As Tyler Cowen has pointed out, the laws of the time reinforced that social structure in many, many ways. Take divorce, which could only be obtained for cause. Now, as I understand it, if both parties wanted one, a "correspondent" could be hired who would be caught with the man in a compromising position. But if he didn't want a divorce, well, what was she to do? Divorce was shameful—but a woman caught in adultery was a moral outrage.
There are also ripple effect. If no one you know gets divorced, then it becomes that much more unthinkable for you—especially since the social system to deal with divorce won't exist. There was no place in American society of 1880 for a divorced woman, and that matters….
You cannot simply snip the legal system neatly out of its social context.
Along those lines, a couple of pieces of relevant news about the elimination of small legal barriers for gay couples that could make a big cultural difference:
The bigger news is that all hospitals accepting Medicare or Medicaid must now recognize the decision-making rights of gay partners. (Note: While I have reservations about attaching those kinds of strings to federal health funds, the new arrangement—that patients should simply be able to designate who is a decision-maker rather than being bound by ties of blood or state-recognized marriage—is preferable for a variety of reasons.)
President Obama mandated Thursday that nearly all hospitals extend visitation rights to the partners of gay men and lesbians and respect patients' choices about who may make critical health-care decisions for them, perhaps the most significant step so far in his efforts to expand the rights of gay Americans….
The new rules will not apply only to gays. They also will affect widows and widowers who have been unable to receive visits from a friend or companion. And they would allow members of some religious orders to designate someone other than a family member to make medical decisions.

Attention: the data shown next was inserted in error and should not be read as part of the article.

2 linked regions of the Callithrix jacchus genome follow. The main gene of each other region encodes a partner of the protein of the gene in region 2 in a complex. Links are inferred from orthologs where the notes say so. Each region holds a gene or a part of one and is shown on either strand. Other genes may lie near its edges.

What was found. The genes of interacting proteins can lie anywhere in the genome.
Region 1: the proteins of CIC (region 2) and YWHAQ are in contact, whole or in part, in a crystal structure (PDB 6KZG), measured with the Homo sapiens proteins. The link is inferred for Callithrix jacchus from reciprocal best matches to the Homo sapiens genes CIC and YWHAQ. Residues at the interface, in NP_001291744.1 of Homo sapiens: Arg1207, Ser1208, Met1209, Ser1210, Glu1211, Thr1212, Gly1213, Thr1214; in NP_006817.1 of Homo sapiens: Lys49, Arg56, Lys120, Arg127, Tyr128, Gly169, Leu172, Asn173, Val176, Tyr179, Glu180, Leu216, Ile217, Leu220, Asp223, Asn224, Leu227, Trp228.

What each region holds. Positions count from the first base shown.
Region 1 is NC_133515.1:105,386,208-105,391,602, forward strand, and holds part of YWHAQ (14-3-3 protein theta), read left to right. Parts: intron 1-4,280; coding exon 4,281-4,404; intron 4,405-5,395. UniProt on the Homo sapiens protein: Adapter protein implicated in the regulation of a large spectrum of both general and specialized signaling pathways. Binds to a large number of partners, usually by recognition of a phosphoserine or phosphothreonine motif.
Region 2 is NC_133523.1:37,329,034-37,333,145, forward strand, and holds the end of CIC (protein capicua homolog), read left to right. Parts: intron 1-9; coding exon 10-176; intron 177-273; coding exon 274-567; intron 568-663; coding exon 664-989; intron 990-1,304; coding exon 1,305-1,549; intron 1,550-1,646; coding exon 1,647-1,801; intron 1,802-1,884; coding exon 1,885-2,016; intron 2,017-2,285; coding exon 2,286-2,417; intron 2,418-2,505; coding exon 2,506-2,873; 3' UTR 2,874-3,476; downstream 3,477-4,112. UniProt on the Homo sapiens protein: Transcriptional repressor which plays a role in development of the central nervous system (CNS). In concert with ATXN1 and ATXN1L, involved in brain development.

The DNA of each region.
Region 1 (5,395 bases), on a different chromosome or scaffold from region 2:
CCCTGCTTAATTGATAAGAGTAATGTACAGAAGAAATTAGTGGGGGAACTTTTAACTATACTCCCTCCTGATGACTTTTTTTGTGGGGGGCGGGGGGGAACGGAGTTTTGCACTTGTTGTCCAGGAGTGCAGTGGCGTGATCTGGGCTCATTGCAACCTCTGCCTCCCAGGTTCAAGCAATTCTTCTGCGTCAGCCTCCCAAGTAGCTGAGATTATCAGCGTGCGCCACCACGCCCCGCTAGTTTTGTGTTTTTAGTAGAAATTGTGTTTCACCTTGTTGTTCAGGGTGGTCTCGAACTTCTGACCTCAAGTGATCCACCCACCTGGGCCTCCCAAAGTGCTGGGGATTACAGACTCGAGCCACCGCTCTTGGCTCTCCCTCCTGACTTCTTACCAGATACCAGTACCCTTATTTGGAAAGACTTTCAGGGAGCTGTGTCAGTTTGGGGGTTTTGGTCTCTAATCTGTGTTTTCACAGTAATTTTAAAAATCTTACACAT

The smaller news, which perhaps illustrates the point better, is the possibility that congressional ethics disclosures will now include gay married couples.
The House ethics committee has drafted rules that for the first time would define gay married couples as "spouses" for the purposes of filling out their annual Congressional financial disclosure forms.
Activists on both sides of the gay marriage issue said the reporting requirements, if adopted, would mark the first time Congress has recognized a gay partner as a spouse….
The new instructions include the following paragraph under a new heading, "Same-Sex Marriages": "In 2009, there were a total of four states which issued marriage licenses to same-sex couples: Massachusetts, Connecticut, Iowa and Vermont. (New Hampshire and the District of Columbia began issuing such licenses effective in 2010). If you and your spouse were issued a marriage license by any of these states and were subsequently legally married in that state, you must disclose all required spousal information on your Financial Disclosure Statement."
Note that according to the Roll Call account, absolutely everyone is unhappy with the proposed disclosure rules. Gay activists see this as imposing the costs of marriage without giving the full benefits. Gay marriage opponents see this as a violation of the Defense of Marriage Act, which prohibits the federal government from recognizing gay marriages. But the new rules acknowledge the reality of gay relationships: If your spouse is getting kickbacks from somewhere unsavory, you're just as likely to be inappropriately influenced in a gay relationship as you are in a straight one.